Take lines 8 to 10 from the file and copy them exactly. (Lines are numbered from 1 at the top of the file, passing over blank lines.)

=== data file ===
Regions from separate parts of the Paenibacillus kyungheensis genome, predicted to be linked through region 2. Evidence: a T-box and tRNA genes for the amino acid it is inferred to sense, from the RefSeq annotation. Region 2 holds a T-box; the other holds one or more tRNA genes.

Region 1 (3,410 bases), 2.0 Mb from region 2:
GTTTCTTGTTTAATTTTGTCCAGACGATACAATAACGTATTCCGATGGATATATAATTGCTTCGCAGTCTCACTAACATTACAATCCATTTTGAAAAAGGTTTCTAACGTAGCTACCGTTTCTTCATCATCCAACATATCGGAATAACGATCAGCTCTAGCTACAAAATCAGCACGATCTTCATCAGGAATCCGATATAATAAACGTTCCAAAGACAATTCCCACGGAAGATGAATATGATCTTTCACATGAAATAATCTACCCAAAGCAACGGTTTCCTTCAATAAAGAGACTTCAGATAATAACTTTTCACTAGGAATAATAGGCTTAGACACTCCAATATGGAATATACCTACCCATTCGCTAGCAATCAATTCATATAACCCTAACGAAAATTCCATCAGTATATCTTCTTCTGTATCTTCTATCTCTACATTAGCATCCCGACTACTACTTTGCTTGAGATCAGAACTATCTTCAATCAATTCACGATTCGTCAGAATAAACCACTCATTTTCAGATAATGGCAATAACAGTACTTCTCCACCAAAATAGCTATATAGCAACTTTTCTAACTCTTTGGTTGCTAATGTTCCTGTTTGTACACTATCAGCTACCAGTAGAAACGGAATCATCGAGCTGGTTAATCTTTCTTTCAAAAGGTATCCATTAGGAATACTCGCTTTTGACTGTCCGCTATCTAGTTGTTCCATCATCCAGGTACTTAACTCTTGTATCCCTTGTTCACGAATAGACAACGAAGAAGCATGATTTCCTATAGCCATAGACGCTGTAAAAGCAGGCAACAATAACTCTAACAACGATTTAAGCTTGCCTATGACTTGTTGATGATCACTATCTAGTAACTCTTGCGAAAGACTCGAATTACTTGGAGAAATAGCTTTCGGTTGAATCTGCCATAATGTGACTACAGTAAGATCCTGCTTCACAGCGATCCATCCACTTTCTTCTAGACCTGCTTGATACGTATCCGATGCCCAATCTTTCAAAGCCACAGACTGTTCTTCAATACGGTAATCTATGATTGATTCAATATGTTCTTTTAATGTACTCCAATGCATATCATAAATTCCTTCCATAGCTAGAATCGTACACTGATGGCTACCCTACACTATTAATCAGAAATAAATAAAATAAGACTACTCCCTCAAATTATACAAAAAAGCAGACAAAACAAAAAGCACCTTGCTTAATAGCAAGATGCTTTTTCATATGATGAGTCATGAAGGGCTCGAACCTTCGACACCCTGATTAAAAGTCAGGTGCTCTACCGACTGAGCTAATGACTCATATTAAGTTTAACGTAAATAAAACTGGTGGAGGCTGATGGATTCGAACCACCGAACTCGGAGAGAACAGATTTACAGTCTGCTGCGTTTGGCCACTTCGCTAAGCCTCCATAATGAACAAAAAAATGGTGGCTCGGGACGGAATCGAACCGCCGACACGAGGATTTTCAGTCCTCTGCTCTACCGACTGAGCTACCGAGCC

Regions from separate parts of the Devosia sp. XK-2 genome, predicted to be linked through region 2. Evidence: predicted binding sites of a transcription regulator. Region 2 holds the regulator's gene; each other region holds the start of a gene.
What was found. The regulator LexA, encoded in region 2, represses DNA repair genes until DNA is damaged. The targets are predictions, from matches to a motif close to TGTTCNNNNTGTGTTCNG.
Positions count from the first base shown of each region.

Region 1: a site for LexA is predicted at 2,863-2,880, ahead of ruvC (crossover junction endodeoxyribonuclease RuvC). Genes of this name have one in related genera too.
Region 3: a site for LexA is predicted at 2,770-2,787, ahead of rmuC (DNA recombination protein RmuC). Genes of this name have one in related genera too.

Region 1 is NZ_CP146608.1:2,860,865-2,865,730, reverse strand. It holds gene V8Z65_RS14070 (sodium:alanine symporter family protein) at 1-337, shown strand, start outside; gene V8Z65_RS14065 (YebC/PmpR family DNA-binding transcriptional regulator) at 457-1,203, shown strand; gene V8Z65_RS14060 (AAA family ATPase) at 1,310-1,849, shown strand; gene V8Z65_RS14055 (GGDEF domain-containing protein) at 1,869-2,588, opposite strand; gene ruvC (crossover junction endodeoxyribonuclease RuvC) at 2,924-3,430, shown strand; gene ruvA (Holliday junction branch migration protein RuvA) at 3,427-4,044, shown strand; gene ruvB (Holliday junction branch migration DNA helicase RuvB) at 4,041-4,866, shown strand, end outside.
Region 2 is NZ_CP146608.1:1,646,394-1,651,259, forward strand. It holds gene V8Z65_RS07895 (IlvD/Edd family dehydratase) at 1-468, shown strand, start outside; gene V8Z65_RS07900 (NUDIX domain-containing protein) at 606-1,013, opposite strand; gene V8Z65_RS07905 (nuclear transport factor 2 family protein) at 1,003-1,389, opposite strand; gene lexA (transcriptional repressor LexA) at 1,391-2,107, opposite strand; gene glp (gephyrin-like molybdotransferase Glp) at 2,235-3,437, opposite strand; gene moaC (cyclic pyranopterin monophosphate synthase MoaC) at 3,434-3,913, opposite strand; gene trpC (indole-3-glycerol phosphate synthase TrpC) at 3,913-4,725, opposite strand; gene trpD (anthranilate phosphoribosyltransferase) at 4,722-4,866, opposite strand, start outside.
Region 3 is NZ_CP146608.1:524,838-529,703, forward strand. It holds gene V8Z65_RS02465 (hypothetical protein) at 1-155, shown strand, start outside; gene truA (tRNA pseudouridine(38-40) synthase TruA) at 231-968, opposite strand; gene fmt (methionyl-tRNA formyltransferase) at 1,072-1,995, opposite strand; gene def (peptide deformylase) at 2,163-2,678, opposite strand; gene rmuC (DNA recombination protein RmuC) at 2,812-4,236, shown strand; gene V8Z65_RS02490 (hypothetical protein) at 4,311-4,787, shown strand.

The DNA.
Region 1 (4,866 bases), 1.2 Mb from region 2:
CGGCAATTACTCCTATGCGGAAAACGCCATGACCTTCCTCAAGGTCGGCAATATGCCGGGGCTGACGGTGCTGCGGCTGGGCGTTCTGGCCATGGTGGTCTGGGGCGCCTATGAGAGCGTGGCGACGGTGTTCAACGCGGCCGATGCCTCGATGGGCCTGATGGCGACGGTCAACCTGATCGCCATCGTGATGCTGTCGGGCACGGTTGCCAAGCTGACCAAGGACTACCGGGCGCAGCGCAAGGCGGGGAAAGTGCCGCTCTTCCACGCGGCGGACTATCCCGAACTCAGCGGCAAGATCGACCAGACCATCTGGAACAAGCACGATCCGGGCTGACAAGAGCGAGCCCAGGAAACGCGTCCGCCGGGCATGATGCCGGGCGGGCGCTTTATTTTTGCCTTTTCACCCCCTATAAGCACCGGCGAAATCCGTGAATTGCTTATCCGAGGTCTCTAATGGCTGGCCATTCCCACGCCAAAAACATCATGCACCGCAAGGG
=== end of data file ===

Region 3: a site for LexA is predicted at 2,770-2,787, ahead of rmuC (DNA recombination protein RmuC). Genes of this name have one in related genera too.

Region 1 is NZ_CP146608.1:2,860,865-2,865,730, reverse strand. It holds gene V8Z65_RS14070 (sodium:alanine symporter family protein) at 1-337, shown strand, start outside; gene V8Z65_RS14065 (YebC/PmpR family DNA-binding transcriptional regulator) at 457-1,203, shown strand; gene V8Z65_RS14060 (AAA family ATPase) at 1,310-1,849, shown strand; gene V8Z65_RS14055 (GGDEF domain-containing protein) at 1,869-2,588, opposite strand; gene ruvC (crossover junction endodeoxyribonuclease RuvC) at 2,924-3,430, shown strand; gene ruvA (Holliday junction branch migration protein RuvA) at 3,427-4,044, shown strand; gene ruvB (Holliday junction branch migration DNA helicase RuvB) at 4,041-4,866, shown strand, end outside.
Region 2 is NZ_CP146608.1:1,646,394-1,651,259, forward strand. It holds gene V8Z65_RS07895 (IlvD/Edd family dehydratase) at 1-468, shown strand, start outside; gene V8Z65_RS07900 (NUDIX domain-containing protein) at 606-1,013, opposite strand; gene V8Z65_RS07905 (nuclear transport factor 2 family protein) at 1,003-1,389, opposite strand; gene lexA (transcriptional repressor LexA) at 1,391-2,107, opposite strand; gene glp (gephyrin-like molybdotransferase Glp) at 2,235-3,437, opposite strand; gene moaC (cyclic pyranopterin monophosphate synthase MoaC) at 3,434-3,913, opposite strand; gene trpC (indole-3-glycerol phosphate synthase TrpC) at 3,913-4,725, opposite strand; gene trpD (anthranilate phosphoribosyltransferase) at 4,722-4,866, opposite strand, start outside.